Cisco adds power management to switches

Switches turn off Internet Protocol phones and wireless access points after normal working hours.

Cisco Systems Inc. has announced software for its switches designed to turn off Internet Protocol phones and wireless access points after normal working hours. Dubbed EnergyWise, the software will eventually be used in building control systems to automatically turn off lights, heating, ventilation and air conditioning (HVAC) systems.

"I do think (the cost saving) could be significant," said Zeus Kerravala, senior vice-president for global enterprise research at the Boston-based Yankee Group. "For Cisco, it's a continued expansion of the role of the network. I don't know if another vendor could make this initiative work."

The first phase of EnergyWise, available now, is a free software patch for the Catalyst 2960, 3560 and 3750 switches, said William Choe, director of the Ethernet switching group at San Jose, Calif.-based Cisco. The focus, he said, is on controlling Power over Ethernet devices, including IP phones and access points, whether or not they are made by Cisco. Eventually, Cisco plans to make it available in its Integrated Services Routers.

Choe said a bank with 100 branches might use 5,000 IP phones and have one access point for every 10 employees. By turning these off after normal working hours, the bank could save $US37,000 ($CDN45,313) per year. This is a hypothetical example, and was not proven by a Cisco beta tester.

The second phase of EnergyWise, scheduled to roll out this summer, will let companies control power to personal computers and printers. This will involve a partnership with Seattle-based Verdiem Corp., which makes Surveyor, a product that puts PCs on lower power settings when they are not being used.

Quoting the market research firm Dell'Oro Group, Choe said businesses worldwide are using about 80 million IP phones and 8.5 million wireless access points.

"If you can turn these off four hours a day you can see what this would mean in carbon (emission) reductions to our planet," he said.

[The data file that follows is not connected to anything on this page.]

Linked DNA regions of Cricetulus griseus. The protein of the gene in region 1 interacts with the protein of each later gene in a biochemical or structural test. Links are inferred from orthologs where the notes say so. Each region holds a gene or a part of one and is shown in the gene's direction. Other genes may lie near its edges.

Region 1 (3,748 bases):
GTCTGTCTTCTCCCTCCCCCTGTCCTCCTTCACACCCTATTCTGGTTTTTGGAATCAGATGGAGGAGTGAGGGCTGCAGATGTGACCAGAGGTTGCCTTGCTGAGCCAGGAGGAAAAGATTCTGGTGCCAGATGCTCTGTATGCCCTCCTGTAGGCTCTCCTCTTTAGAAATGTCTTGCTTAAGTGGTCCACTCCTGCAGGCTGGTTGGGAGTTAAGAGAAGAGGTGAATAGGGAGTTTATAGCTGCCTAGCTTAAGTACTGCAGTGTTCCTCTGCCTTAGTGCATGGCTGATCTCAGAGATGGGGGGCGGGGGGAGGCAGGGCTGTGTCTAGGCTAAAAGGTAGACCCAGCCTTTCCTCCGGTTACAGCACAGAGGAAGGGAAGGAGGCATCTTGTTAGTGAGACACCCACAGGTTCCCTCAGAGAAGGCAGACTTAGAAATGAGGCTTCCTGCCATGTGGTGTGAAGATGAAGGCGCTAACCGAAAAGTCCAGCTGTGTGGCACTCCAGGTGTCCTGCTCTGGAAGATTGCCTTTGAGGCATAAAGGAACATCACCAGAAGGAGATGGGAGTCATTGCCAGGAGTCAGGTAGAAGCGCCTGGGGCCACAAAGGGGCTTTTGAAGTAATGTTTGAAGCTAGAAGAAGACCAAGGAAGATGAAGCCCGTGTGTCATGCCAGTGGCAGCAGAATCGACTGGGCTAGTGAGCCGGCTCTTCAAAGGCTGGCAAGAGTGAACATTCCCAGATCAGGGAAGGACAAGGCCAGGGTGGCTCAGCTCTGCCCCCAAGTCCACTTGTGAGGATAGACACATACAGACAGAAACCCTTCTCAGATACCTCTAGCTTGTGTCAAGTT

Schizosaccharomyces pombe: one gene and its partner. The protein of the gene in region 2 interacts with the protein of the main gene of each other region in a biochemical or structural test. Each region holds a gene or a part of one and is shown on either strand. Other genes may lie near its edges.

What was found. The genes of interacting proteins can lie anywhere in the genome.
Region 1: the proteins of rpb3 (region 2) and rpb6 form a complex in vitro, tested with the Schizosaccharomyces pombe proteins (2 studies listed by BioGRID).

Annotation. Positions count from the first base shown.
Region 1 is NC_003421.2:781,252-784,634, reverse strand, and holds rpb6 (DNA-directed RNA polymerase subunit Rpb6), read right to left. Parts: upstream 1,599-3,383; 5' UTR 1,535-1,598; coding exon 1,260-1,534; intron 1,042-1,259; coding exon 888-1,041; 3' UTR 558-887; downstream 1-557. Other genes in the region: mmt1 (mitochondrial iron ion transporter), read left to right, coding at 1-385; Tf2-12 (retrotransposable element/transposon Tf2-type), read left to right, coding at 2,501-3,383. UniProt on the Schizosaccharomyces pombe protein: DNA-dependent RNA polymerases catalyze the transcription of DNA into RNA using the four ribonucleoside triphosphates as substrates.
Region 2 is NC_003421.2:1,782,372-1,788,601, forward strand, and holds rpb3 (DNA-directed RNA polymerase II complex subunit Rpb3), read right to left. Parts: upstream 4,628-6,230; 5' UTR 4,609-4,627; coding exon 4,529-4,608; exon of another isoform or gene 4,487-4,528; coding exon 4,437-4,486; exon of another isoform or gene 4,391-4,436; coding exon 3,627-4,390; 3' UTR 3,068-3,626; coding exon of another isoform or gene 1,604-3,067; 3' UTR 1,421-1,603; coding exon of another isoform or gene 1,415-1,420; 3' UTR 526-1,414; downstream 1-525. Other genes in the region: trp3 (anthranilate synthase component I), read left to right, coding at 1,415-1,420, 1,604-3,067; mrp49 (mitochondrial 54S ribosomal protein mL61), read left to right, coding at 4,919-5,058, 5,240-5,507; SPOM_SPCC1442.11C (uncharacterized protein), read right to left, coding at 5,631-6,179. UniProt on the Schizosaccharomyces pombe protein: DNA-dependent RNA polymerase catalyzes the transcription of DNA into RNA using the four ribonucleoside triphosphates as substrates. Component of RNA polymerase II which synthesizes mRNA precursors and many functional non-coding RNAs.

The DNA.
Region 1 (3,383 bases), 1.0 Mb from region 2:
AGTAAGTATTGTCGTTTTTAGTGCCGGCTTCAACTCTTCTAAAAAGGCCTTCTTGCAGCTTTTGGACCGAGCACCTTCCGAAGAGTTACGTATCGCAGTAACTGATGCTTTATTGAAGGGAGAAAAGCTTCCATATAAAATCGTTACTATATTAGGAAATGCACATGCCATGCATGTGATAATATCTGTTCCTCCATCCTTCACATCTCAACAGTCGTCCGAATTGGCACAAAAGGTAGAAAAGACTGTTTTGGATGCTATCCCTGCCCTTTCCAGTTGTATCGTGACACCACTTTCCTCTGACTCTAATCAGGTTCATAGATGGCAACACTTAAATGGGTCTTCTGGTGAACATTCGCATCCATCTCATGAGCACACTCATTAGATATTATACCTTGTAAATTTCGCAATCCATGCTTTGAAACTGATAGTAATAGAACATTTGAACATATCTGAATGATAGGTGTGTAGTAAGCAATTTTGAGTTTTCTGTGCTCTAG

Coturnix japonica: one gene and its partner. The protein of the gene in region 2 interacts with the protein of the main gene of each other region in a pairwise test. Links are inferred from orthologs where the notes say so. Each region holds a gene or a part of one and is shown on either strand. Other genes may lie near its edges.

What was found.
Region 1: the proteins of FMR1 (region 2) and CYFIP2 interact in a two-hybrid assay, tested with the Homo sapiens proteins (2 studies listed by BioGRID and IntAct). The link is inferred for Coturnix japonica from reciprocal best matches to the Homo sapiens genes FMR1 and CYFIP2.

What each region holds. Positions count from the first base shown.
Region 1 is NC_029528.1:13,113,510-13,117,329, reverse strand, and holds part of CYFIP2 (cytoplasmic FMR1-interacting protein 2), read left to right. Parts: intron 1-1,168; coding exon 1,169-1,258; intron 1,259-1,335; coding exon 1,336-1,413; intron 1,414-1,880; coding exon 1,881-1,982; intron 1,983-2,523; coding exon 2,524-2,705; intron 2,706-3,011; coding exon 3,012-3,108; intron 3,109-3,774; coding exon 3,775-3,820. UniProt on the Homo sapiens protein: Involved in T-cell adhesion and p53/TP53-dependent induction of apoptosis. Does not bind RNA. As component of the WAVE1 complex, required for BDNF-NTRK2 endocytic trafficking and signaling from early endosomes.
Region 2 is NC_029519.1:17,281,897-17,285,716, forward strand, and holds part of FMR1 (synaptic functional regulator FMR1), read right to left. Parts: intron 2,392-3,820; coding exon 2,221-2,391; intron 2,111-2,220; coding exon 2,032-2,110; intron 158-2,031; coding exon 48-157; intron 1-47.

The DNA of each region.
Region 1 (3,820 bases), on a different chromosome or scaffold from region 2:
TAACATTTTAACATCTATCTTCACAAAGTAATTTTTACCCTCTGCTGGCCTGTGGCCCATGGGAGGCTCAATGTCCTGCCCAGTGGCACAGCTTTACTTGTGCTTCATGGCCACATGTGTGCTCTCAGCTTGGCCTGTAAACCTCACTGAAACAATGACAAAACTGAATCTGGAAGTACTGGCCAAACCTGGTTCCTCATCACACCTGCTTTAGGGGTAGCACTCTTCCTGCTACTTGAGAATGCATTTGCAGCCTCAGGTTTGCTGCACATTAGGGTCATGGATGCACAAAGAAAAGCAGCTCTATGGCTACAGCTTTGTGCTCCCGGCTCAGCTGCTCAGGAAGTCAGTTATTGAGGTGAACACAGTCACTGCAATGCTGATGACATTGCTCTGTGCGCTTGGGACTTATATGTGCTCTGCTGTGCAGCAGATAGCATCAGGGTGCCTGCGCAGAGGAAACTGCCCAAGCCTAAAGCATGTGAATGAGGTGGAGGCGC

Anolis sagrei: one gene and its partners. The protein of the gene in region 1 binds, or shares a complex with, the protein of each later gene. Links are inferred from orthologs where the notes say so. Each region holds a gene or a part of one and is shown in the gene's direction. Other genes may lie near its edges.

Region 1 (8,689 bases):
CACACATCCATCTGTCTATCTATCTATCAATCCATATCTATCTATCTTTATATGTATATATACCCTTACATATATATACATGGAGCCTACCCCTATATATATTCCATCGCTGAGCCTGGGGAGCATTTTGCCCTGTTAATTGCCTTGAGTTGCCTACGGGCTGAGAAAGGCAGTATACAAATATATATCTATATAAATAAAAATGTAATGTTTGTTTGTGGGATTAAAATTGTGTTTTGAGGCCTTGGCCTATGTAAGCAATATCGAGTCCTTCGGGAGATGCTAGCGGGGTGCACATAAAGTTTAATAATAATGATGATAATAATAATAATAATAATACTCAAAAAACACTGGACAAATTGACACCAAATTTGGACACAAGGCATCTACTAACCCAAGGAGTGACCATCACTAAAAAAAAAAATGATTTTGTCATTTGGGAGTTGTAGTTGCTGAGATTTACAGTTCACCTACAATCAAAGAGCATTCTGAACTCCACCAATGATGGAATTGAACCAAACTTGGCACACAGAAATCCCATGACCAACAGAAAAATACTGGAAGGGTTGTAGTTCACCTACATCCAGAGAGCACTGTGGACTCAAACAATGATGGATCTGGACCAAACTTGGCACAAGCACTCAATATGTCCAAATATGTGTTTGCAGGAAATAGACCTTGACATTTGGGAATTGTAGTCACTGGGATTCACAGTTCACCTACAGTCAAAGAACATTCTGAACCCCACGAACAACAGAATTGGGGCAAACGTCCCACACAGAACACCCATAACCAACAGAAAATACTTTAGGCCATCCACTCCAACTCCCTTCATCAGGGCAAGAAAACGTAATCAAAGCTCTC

The third phase of EnergyWise, scheduled for availability next year, will control building systems including HVAC, elevators, lights, employee badge access systems, fire alarms and physical security.

Though these systems are often automated, they operate on networks using protocols such as Modbus, said Dave Johnson, senior vice-president for home and business networks at American Power Conversion Corp., a subsidiary of Schneider Electric.

Modbus, a communications protocol used between programmable logic controllers (PLCs) to transfer messages and data, was developed by Schneider Electric in 1979 and is now an open standard.

Schneider Electric will be one of Cisco's partners in Phase 3 of EnergyWise.

"We expect in June to have some announcement around building management," Johnson "How we're going to do that (we're) not ready to say."

Although some buildings are designed to use less light and HVAC energy when workers have left, Cisco plans to introduce Internet Protocol into the equation.

"Certain siloed building systems, like lighting, heating and cooling, may have a certain amount of intelligence and can be operated by a person in the facilities world, but there is currently no ability to have different systems interact with one another even though they kind of depend on each other," said Rick Huijbregts, Cisco Systems Canada Co.'s director for real estate sales.

Kerravala agreed.

"These things today are already networked together but in their own isolated networks," Kerravala said. "What this allows companies to do is to make much smarter decisions on how these facilities work, and the things they interoperate with. Right now you could do what you're doing without attaching it to one network, but you'd have to have a lot of coordination between all the systems."

Choe said a hotel may be able to save $US400 per year per room by not having energy-consuming appliances operating when the room is empty.

Some hotels in Europe and Asia require you to put your card though a slot to get power to your room, he added.

"Here in North America power is being consumed pretty much all day while you're at meetings even though your room may be vacant," Choe said.

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